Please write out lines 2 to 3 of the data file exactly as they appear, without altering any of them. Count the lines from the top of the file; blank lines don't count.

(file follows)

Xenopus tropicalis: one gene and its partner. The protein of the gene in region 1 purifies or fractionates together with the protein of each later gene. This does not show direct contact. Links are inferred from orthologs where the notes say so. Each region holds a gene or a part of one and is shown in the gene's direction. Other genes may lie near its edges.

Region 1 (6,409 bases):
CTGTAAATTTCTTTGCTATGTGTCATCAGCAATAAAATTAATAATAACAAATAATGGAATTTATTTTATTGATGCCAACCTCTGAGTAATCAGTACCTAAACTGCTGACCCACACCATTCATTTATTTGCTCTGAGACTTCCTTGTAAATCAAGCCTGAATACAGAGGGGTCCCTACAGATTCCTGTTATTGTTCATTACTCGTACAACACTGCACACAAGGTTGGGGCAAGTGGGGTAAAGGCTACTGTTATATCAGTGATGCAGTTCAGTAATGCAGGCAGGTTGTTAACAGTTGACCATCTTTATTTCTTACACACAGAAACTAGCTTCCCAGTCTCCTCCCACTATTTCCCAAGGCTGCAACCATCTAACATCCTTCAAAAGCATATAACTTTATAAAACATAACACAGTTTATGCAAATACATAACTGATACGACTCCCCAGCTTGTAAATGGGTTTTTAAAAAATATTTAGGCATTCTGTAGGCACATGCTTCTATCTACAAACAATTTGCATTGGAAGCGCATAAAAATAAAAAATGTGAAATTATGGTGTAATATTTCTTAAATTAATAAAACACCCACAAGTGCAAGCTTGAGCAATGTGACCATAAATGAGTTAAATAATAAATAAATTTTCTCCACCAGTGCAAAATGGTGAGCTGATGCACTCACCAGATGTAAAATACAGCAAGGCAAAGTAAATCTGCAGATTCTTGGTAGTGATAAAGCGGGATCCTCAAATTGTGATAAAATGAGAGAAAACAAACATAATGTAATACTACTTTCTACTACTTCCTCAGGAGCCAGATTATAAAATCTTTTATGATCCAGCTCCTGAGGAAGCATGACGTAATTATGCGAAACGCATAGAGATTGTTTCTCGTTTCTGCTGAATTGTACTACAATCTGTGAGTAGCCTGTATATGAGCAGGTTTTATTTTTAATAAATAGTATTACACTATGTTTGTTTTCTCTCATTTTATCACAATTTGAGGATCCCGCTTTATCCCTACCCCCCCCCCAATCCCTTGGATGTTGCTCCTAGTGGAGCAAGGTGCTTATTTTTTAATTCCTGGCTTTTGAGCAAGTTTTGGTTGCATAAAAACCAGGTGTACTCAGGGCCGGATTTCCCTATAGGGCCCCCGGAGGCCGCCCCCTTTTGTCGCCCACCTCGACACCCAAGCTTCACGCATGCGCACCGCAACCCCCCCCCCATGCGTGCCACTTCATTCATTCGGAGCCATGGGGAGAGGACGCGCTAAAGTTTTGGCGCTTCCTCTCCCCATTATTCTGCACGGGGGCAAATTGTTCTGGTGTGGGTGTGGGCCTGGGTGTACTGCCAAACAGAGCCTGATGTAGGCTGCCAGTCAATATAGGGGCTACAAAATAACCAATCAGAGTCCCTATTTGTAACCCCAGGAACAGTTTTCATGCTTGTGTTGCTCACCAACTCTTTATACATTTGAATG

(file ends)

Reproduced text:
Region 1 (6,409 bases):
CTGTAAATTTCTTTGCTATGTGTCATCAGCAATAAAATTAATAATAACAAATAATGGAATTTATTTTATTGATGCCAACCTCTGAGTAATCAGTACCTAAACTGCTGACCCACACCATTCATTTATTTGCTCTGAGACTTCCTTGTAAATCAAGCCTGAATACAGAGGGGTCCCTACAGATTCCTGTTATTGTTCATTACTCGTACAACACTGCACACAAGGTTGGGGCAAGTGGGGTAAAGGCTACTGTTATATCAGTGATGCAGTTCAGTAATGCAGGCAGGTTGTTAACAGTTGACCATCTTTATTTCTTACACACAGAAACTAGCTTCCCAGTCTCCTCCCACTATTTCCCAAGGCTGCAACCATCTAACATCCTTCAAAAGCATATAACTTTATAAAACATAACACAGTTTATGCAAATACATAACTGATACGACTCCCCAGCTTGTAAATGGGTTTTTAAAAAATATTTAGGCATTCTGTAGGCACATGCTTCTATCTACAAACAATTTGCATTGGAAGCGCATAAAAATAAAAAATGTGAAATTATGGTGTAATATTTCTTAAATTAATAAAACACCCACAAGTGCAAGCTTGAGCAATGTGACCATAAATGAGTTAAATAATAAATAAATTTTCTCCACCAGTGCAAAATGGTGAGCTGATGCACTCACCAGATGTAAAATACAGCAAGGCAAAGTAAATCTGCAGATTCTTGGTAGTGATAAAGCGGGATCCTCAAATTGTGATAAAATGAGAGAAAACAAACATAATGTAATACTACTTTCTACTACTTCCTCAGGAGCCAGATTATAAAATCTTTTATGATCCAGCTCCTGAGGAAGCATGACGTAATTATGCGAAACGCATAGAGATTGTTTCTCGTTTCTGCTGAATTGTACTACAATCTGTGAGTAGCCTGTATATGAGCAGGTTTTATTTTTAATAAATAGTATTACACTATGTTTGTTTTCTCTCATTTTATCACAATTTGAGGATCCCGCTTTATCCCTACCCCCCCCCCAATCCCTTGGATGTTGCTCCTAGTGGAGCAAGGTGCTTATTTTTTAATTCCTGGCTTTTGAGCAAGTTTTGGTTGCATAAAAACCAGGTGTACTCAGGGCCGGATTTCCCTATAGGGCCCCCGGAGGCCGCCCCCTTTTGTCGCCCACCTCGACACCCAAGCTTCACGCATGCGCACCGCAACCCCCCCCCCATGCGTGCCACTTCATTCATTCGGAGCCATGGGGAGAGGACGCGCTAAAGTTTTGGCGCTTCCTCTCCCCATTATTCTGCACGGGGGCAAATTGTTCTGGTGTGGGTGTGGGCCTGGGTGTACTGCCAAACAGAGCCTGATGTAGGCTGCCAGTCAATATAGGGGCTACAAAATAACCAATCAGAGTCCCTATTTGTAACCCCAGGAACAGTTTTCATGCTTGTGTTGCTCACCAACTCTTTATACATTTGAATG